The University of Georgia is nearing the end of a 10-year fund-raising effort for a new veterinary complex. Construction is slated to start in the next year, and the facility will give the college the capacity to gradually increase its enrollment from 102 students in each class to 150. Dean Sheila Allen said the growth has been a long-term goal as her college seeks to replace aging facilities and meet the needs of a growing state.

Similar growth has been seen at the University of Missouri at Columbia, where 80 students enrolled in its veterinary program four years ago. The latest first-year class had 120 students.

Dean Neil Olson said that growth could play a small role in filling unmet demand for farm animal care, a need that is especially acute in the Midwest. But Olson said the main reasons behind the 50 percent enrollment growth were the chance to increase tuition revenue and fill veterinary positions across all specialties.

Still, he said, the lack of rural vets is a challenge his college is trying to address. Missouri has five counties with more than 25,000 food animals but no food animal vets, according to American Veterinary Medical Association data. Daviess County, in the state’s northwest corner, has 160,199 heads of livestock but no veterinarians specializing in their care. That places vet schools in a difficult position. In Missouri, Olson said more students are pursuing "mixed" practices where they might have an office in St. Louis or Kansas City while also serving small farms near the city.

“You can’t expect someone with seven, eight years of college education to go out into a rural area and not make a decent living,” Olson said. “It’s a real problem for us.”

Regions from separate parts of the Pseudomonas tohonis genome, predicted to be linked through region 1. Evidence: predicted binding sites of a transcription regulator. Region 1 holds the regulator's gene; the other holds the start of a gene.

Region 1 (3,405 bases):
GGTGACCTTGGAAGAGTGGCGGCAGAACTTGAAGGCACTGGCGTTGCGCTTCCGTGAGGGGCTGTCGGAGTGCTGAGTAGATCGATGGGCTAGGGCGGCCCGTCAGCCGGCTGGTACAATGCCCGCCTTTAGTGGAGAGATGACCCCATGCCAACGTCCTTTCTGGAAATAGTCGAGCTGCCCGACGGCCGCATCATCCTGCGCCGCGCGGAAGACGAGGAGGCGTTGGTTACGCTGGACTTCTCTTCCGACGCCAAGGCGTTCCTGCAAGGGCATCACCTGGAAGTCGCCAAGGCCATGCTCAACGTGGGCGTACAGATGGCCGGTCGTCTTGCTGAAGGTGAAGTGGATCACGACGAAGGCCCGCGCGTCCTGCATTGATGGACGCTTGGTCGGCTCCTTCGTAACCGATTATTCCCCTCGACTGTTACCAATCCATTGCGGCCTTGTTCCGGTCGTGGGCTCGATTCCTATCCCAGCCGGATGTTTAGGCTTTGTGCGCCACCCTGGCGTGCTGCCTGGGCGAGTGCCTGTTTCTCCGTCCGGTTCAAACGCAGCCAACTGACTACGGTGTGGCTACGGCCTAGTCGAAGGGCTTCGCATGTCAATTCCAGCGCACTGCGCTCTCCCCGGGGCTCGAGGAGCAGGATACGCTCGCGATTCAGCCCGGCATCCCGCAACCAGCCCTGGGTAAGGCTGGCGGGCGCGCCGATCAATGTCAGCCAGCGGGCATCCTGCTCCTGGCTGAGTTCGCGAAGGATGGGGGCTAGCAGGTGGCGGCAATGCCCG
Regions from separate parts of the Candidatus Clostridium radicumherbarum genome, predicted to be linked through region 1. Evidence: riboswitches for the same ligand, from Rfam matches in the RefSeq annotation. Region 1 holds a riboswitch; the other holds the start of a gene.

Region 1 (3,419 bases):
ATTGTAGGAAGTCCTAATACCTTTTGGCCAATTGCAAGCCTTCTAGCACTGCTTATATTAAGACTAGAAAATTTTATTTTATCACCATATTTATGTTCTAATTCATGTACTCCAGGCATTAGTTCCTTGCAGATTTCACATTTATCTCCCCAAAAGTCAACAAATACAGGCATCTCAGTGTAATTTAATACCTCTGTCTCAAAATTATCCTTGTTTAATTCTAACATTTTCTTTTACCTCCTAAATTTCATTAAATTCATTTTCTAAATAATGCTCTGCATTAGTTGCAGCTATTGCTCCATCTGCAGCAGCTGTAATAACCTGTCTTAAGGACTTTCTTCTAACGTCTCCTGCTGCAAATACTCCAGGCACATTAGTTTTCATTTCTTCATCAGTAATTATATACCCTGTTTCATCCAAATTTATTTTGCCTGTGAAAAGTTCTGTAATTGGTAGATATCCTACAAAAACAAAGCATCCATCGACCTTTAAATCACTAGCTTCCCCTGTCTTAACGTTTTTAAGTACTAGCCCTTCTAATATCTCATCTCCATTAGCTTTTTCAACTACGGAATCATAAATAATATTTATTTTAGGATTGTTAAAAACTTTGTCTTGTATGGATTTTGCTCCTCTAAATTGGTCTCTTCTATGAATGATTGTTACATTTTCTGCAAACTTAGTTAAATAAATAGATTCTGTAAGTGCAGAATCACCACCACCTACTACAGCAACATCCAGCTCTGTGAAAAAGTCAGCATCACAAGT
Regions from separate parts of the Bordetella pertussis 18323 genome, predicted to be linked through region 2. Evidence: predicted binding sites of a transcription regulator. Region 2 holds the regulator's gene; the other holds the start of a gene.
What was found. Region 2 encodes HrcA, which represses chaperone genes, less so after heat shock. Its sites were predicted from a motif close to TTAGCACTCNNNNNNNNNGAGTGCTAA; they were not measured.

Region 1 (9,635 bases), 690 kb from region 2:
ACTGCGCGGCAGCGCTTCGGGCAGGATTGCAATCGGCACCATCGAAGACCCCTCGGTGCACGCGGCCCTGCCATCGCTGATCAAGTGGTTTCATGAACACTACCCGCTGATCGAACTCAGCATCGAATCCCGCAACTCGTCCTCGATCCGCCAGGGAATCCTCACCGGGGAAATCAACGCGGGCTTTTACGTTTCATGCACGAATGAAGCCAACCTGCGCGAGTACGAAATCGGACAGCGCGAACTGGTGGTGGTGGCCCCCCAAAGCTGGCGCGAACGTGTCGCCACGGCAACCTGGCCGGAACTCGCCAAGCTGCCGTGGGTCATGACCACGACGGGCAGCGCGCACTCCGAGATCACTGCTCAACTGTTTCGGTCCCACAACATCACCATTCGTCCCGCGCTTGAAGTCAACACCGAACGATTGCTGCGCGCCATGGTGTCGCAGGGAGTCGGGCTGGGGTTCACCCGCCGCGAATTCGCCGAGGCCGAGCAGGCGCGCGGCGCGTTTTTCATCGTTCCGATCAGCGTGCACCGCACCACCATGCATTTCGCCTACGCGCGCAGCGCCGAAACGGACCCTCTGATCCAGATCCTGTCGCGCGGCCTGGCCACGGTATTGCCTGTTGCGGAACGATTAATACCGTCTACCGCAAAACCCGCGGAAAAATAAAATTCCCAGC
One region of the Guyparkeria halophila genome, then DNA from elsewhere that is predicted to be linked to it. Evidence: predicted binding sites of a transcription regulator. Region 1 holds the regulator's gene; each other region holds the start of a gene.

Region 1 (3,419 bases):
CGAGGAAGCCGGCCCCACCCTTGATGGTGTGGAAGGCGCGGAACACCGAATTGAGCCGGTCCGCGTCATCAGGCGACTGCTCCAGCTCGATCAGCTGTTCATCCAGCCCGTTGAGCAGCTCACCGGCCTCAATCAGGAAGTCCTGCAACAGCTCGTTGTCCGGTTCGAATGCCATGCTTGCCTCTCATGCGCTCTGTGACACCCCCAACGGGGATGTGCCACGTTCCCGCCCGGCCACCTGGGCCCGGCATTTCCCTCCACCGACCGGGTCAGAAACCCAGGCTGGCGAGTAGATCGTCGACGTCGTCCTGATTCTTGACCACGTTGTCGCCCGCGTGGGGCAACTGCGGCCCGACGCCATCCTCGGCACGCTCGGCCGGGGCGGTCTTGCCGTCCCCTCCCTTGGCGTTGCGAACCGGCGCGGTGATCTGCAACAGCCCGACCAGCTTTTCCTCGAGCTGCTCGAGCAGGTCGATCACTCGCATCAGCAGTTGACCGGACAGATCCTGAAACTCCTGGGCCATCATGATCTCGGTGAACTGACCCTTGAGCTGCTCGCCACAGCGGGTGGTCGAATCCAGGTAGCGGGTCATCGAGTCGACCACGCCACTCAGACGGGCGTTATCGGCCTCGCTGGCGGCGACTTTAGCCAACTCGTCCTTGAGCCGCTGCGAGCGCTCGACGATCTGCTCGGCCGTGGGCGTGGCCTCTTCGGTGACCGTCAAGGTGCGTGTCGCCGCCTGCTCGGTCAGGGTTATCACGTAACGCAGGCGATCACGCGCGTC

But Bennie Osburn, interim executive director of the Association of American Veterinary Medical Colleges, said the country’s vet programs are working to fill those needs by providing loan repayment incentives to rural vets and emphasizing large animal programs.

The number of seats in vet schools has grown by about 2 percent annually for the last decade, Osburn said. The growth has multiple causes, with institutions interested in filling unmet rural needs while also generating new revenue and responding to an explosion of foreign veterinary schools that, according to U.S. vet school administrators, have been recruiting Americans.

Kotlikoff, Cornell’s dean, said all those issues are at the heart of his college’s expansion plan. But he also sees the growth as a chance to bring financial stability and improved infrastructure to a top-notch vet program with some outmoded facilities. When the college’s home was built in 1957, its student body was largely male. Now it’s 70 percent female, making locker rooms and other facilities a challenge.

Skeptics question whether the university should be graduating more vets, but Kotlikoff said those concerns are misdirected and that the expansion is a chance to help the college while meeting growing needs in both rural and urban New York. He said the state funding, available to Cornell because of its unique status as both a private college and a land-grant institution, would accomplish that. “Practicing veterinarians are saying, ‘Do we really need Cornell to produce more veterinarians?’ ” Kotlikoff said. “The combination of the operating costs and the additional tuition will do something that’s very important – stabilize the quality of the top-ranked veterinary college in the world.”